“You used to shoot the Indian down. Now you cheat him and starve him and kill him off by dirt and disease. It’s a massacre, any way you take it!”
An Indian rodeo-star (Richard Barthelmess) returns for a visit to his native Sioux reservation, where he discovers that a corrupt federal agent (Dudley Digges) and his henchmen are taking advantage of his people.
As one of the first Hollywood films to take the plight of reservation-bound Native Americans seriously, this heavy-handed but sincere drama is a welcome antidote to early 20th century shoot-’em-up westerns. It’s refreshing, if depressing, to see how Indians were patronized, lied to, raped, and taken advantage of in every way possible; indeed, an incredibly strong case is made in Massacre for legal intervention, which is ultimately the direction the narrative — based on the real-life actions of John Collier, one-time commissioner for the Bureau of Indian Affairs — takes. The rest of the fictional storyline, unfortunately, is less than convincing, with Richard Barthelmess’s anglicized Chief Joe Thunderhorse single-handedly riding into town and exposing corruption and vice while conveniently falling for a local girl (Ann Dvorak in skin-darkening make-up) and forgetting all about the blonde socialite (Claire Dodd) waiting for him back in Chicago. But the power of the movie’s social-justice message is compelling enough to make it worthy one-time viewing for historically-minded film fanatics.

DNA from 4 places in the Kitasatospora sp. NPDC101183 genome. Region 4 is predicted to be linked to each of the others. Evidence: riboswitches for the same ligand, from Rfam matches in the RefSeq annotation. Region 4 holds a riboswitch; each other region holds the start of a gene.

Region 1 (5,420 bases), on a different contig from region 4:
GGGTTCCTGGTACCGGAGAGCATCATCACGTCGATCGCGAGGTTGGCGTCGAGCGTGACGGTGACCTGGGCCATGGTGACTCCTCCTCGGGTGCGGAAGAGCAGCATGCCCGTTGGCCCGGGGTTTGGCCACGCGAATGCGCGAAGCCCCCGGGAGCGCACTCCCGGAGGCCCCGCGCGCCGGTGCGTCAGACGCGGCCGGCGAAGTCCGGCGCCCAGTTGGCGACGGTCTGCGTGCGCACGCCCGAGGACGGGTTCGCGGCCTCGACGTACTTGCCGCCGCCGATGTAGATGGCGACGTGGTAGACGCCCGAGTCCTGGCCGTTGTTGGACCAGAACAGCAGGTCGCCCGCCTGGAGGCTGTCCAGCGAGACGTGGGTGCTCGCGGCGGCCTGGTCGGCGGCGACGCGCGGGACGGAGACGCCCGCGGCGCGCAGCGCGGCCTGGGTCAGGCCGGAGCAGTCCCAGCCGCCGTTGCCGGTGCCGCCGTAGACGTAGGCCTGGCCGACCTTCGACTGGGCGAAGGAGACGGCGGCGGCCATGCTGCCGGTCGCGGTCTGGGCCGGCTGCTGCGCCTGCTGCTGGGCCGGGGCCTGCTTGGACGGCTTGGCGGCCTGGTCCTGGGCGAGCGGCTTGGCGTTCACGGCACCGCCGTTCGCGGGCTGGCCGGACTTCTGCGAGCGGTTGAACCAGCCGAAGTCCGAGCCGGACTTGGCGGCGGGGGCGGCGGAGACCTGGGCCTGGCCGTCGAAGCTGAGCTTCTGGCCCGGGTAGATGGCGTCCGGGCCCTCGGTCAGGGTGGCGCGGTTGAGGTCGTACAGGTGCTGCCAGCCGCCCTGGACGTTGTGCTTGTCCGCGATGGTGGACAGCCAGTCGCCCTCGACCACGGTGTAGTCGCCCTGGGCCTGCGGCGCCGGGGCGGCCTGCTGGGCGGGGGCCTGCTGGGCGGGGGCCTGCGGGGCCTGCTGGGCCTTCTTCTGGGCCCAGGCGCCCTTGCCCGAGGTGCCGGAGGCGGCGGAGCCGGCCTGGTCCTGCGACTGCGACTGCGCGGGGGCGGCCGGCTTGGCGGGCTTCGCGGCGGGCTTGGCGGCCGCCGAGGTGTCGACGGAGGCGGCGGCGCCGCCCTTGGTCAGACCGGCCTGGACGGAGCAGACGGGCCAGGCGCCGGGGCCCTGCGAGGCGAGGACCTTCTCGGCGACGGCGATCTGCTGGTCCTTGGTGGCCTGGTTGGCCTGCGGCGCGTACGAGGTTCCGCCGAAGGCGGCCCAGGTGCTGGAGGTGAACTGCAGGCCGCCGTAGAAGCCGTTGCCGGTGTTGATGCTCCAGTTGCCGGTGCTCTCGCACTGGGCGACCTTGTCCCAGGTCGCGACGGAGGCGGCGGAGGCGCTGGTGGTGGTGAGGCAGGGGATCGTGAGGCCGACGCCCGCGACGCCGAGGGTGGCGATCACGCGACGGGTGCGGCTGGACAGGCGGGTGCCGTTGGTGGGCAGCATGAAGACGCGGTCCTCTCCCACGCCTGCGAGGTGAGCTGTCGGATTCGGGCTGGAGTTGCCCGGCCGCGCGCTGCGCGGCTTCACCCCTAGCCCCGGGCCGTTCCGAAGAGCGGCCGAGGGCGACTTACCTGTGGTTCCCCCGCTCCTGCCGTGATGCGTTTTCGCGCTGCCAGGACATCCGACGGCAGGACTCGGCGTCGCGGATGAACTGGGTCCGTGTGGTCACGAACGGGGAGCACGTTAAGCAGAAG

Redeeming Qualities and Moments:
- A refreshingly sincere attempt to portray the struggles of reservation-bound Native Americans
No, but it’s certainly worth a look. Listed as a Sleeper and a Personal Recommendation in the back of Peary’s book.